ISS News: January 2012 Archives

Russia to postpone next manned space launch, AFP

"Krasnov said that delays came after the re-entry capsule of the Soyuz TMA-04M space ship to be used in the mission was shown in testing not to be hermetically sealed and could not be used for safety reasons. That means the next mission will have to replace it with the re-entry capsule intended for the following mission scheduled May 30, which in turn will be delayed."

Japanese scientists fear spacecraft blueprint stolen after networks penetrated by virus, Daily Mail

"The Japanese space agency has admitted that a computer virus may have stolen sensitive information from their networks - including blueprints for a spacecraft. Hackers could sell on the information or blackmail the space agency for its return. A terminal connected to networks belonging to the Japanese Aerospace Exploration Agency (JAXA) was infected with a Trojan. Data that could have been revealed includes email addresses, system log-in information and, crucially, the specification and operation of the H-II Transfer Vehicle (HTV)."

SpaceX Launch Delayed

Update on Next SpaceX Launch

"In preparation for the upcoming launch, SpaceX continues to conduct extensive testing and analysis. We believe that there are a few areas that will benefit from additional work and will optimize the safety and success of this mission. We are now working with NASA to establish a new target launch date, but note that we will continue to test and review data. We will launch when the vehicle is ready."

First Annual International Space Station R&D Conference

"Manuscripts are solicited on topics related to science and technology activities (past, present, planned and proposed) on the ISS, including but not limited to Biology and Biotechnology, Earth and Space Science, Human Research, Physical Sciences, Education Activities, and Technology and Exploration. The abstract deadline is January 15, 2012."

Keith's 6 Jan note: There is still no mention of this conference on the CASIS website even though CASIS is a co-sponsor. Abstracts are due in 10 days. Tick tock. Someone please wake CASIS up. This conference is precisely the sort of thing that it is chartered to do and yet it can't even post a simple link on its website? Not a good sign.

Top: The International Space Station flies over the face of the Moon as seen from Houston, Texas on 4 January 2012. Bottom: An Ares-1B spacecraft heads toward the Moon in the film "2001: A Space Odyssey" in 1968. Larger images

Related posts

- Astronauts At The Controls: 2010 Vs 2001, earlier post
- Photos: Fixing Antennas in Space - Today and in a Past Future, earlier post
- Photo: In The Cupola, Gazing Down at Earth From Orbit, earlier post

Photo: Integration and Testing of Cygnus Service Modules

"Integration and testing of Cygnus spacecraft service modules continues at our Dulles, VA Satellite Manufacturing Facility (SMF). The service module on the left in the photo below will be used for the Commercial Orbital Transportation Services (COTS) demonstration flight to the International Space Station (ISS) later this year. The service module on the right will carry out the first of eight cargo resupply missions under Orbital's Commercial Resupply Services (CRS) contract with NASA, also scheduled for later this year. A third Cygnus service module (not shown) is also undergoing integration in a separate clean room facility in the facility."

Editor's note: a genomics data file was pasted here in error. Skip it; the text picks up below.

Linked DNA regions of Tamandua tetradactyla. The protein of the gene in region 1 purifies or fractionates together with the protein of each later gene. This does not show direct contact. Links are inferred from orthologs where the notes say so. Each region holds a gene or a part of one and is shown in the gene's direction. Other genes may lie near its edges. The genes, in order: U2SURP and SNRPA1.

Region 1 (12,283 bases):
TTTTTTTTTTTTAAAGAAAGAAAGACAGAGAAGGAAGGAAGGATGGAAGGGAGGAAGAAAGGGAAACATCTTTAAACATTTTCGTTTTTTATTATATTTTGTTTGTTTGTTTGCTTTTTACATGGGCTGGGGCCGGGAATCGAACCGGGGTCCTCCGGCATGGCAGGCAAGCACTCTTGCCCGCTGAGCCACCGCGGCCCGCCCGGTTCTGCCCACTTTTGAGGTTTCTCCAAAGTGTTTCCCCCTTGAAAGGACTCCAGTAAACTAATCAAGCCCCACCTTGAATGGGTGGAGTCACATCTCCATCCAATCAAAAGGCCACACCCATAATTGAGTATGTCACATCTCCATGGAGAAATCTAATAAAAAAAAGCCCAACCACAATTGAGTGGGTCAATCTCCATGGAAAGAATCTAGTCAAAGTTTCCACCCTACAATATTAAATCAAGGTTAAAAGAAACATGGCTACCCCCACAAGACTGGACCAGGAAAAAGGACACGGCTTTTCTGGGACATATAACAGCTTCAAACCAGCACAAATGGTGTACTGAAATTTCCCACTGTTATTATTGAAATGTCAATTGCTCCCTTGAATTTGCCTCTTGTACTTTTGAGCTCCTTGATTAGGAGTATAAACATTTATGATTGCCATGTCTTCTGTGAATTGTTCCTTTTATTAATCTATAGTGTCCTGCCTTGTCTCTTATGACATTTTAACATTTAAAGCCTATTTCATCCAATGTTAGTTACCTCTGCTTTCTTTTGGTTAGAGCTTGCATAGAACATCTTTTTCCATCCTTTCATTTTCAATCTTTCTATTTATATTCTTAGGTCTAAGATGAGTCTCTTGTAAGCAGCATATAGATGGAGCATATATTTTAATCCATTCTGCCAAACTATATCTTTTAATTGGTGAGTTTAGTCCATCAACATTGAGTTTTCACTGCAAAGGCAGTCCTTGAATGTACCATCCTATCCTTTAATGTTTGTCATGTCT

Magnetically-levitated Flies Offer Clues to Future of Life in Space

"Using powerful magnets to levitate fruit flies can provide vital clues to how biological organisms are affected by weightless conditions in space, researchers at The University of Nottingham say. The team of scientists has shown that simulating weightlessness in fruit flies here on earth with the use of magnets causes the flies to walk more quickly -- the same effect observed during similar experiments on the International Space Station."

While NASA Flies In Circles Technology Advances Back on Earth, earlier post

"Growing perfect crystals in space (on the Space Shuttle and Space Station) has been one of NASA's favorite promotional items in its mantra of promoting the use of the ISS as a "world class laboratory". The need for large crystals grown at great expense in space is quickly vanishing due to advances made on Earth."

Keith's 4 Jan note: To be certain, while people are now finding ways to examine phenomena on Earth that were once thought to only be possible - or practical - on the ISS, there is still a vast, untapped potential for the ISS. If only NASA would get out of its own way in this regard. Meanwhile CASIS, the entity created to maximize the utilization of U.S. assets on the ISS, has a web page that is inert and has not changed for months. They do not seem to have any staff (other than a director). If they do, then CASIS has no interest in telling anyone who these people are, what they do, or how to contact them.

Keith's 5 Jan update: I tweeted this today: "@ISS_NatLab -- when will CASIS start to *do* something? bit.ly/A2Hvat". The response? "@NASAWatch CASIS in process of building staff & preparing to take over research planning. You'll have to ask them yourself for more details." I then replied "@ISS_NatLab -- in other words you - #NASA - do not really know what CASIS is doing." and the response I got was "@NASAWatch If you want details on CASIS internal plans, you will need to ask them directly. Our focus is the transition, which is underway."


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This page is an archive of entries in the ISS News category from January 2012.

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